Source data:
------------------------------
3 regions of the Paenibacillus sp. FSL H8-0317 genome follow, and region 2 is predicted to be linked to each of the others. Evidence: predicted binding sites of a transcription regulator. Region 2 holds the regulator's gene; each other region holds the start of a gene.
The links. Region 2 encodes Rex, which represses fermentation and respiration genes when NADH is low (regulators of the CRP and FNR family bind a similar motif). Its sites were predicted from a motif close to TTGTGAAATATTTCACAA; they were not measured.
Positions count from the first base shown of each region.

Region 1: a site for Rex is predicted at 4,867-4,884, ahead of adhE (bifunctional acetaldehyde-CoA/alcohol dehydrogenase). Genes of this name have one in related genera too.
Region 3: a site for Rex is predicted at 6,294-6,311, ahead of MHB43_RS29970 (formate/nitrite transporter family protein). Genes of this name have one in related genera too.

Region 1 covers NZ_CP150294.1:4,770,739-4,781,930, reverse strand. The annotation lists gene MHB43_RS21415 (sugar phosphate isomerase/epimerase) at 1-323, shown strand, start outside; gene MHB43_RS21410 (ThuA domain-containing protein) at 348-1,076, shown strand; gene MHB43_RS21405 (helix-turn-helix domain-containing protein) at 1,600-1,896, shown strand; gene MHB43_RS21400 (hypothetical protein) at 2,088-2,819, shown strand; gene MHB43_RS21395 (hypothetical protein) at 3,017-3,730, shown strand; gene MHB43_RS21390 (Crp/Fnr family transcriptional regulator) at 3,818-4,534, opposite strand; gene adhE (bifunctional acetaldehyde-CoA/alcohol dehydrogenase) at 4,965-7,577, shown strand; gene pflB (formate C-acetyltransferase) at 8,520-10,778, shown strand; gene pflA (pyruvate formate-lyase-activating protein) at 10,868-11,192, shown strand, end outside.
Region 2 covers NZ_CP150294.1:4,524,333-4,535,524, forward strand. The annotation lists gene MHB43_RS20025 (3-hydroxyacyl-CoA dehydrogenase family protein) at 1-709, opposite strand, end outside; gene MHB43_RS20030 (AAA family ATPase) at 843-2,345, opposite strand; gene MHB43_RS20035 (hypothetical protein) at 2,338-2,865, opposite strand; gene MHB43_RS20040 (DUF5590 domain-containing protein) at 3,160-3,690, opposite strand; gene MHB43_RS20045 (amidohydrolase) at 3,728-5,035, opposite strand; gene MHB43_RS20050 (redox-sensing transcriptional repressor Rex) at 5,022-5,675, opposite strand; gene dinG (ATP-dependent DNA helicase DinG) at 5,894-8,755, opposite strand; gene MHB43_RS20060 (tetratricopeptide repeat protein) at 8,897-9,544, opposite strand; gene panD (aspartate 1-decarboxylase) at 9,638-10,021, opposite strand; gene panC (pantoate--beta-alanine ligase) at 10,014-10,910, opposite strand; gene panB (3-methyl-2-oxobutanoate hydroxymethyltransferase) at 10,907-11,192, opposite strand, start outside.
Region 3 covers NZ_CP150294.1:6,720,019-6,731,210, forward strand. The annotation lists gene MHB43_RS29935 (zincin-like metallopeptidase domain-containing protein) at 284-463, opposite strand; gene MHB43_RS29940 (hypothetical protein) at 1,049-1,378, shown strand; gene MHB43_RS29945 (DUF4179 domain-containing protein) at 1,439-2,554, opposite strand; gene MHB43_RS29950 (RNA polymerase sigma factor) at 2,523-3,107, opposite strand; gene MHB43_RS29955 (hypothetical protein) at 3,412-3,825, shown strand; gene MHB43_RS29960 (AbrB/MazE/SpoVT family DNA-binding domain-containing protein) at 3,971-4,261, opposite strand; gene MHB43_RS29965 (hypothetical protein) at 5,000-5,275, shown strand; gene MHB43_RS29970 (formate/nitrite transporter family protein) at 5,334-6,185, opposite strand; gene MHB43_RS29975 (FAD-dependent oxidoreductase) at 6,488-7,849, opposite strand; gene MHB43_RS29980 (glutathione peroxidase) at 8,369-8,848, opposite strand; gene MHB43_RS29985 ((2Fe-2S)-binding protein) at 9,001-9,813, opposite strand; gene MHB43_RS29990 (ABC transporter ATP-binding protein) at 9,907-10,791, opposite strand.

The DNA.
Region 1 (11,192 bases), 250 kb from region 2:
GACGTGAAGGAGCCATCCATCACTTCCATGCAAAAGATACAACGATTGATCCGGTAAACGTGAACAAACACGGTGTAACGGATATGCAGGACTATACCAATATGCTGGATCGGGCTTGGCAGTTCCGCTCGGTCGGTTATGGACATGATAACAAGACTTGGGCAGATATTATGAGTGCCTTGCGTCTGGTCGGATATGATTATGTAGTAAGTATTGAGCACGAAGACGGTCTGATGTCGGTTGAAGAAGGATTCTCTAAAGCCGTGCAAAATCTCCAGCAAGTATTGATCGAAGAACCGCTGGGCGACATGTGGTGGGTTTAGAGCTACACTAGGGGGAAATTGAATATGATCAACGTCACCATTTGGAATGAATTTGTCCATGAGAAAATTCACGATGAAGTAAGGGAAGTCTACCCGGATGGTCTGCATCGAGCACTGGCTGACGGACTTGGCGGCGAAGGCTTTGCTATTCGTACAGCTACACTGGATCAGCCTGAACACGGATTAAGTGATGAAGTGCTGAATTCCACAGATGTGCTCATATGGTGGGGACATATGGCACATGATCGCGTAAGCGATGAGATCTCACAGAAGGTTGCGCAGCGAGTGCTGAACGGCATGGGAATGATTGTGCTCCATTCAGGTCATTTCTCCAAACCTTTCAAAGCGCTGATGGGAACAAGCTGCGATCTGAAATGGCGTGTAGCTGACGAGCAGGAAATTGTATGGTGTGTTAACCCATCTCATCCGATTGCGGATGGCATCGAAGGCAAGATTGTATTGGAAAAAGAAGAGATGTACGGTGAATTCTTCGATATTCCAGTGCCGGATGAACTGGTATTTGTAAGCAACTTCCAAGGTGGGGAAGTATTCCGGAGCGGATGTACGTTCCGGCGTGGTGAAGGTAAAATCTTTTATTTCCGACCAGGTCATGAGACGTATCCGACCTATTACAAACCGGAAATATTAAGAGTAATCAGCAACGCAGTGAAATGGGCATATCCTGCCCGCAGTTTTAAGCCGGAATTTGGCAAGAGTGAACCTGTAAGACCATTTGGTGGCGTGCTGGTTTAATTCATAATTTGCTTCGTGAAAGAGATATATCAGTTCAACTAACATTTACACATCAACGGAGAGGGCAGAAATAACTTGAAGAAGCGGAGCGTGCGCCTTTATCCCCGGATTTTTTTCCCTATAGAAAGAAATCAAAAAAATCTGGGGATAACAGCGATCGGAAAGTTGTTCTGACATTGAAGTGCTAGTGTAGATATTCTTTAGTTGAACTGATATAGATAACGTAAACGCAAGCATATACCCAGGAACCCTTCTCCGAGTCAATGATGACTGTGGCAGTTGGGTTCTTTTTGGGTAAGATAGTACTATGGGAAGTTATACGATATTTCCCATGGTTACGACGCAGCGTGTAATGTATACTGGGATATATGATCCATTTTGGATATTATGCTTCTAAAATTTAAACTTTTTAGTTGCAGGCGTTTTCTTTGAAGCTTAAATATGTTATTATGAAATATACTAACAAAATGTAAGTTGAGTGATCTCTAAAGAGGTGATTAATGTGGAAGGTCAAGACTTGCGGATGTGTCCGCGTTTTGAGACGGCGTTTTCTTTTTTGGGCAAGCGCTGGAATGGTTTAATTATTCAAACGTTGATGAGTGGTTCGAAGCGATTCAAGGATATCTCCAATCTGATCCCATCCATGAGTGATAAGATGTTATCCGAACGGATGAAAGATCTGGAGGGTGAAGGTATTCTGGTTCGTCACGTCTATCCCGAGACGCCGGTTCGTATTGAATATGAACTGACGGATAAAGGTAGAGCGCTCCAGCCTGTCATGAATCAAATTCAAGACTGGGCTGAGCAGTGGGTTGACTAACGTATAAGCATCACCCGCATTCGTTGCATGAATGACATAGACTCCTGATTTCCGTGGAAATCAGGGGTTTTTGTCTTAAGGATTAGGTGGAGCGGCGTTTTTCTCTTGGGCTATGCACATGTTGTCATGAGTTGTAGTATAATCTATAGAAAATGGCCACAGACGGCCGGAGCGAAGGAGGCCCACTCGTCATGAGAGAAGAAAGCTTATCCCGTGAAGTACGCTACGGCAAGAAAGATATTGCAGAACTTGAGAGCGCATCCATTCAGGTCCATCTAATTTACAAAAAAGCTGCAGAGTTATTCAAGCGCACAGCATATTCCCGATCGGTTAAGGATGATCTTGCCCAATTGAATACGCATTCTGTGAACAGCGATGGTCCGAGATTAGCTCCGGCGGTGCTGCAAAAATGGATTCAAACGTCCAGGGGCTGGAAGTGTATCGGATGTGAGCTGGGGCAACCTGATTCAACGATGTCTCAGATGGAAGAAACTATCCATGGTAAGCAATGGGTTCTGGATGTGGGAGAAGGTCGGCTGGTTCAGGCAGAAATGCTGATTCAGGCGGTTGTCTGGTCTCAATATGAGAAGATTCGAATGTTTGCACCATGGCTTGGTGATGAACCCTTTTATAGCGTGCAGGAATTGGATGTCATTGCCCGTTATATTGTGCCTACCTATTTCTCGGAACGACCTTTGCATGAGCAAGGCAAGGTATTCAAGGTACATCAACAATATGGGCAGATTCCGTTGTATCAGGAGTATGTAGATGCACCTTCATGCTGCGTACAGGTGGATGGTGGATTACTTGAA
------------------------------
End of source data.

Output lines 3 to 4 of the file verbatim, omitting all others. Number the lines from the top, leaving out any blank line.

Positions count from the first base shown of each region.

Region 1: a site for Rex is predicted at 4,867-4,884, ahead of adhE (bifunctional acetaldehyde-CoA/alcohol dehydrogenase). Genes of this name have one in related genera too.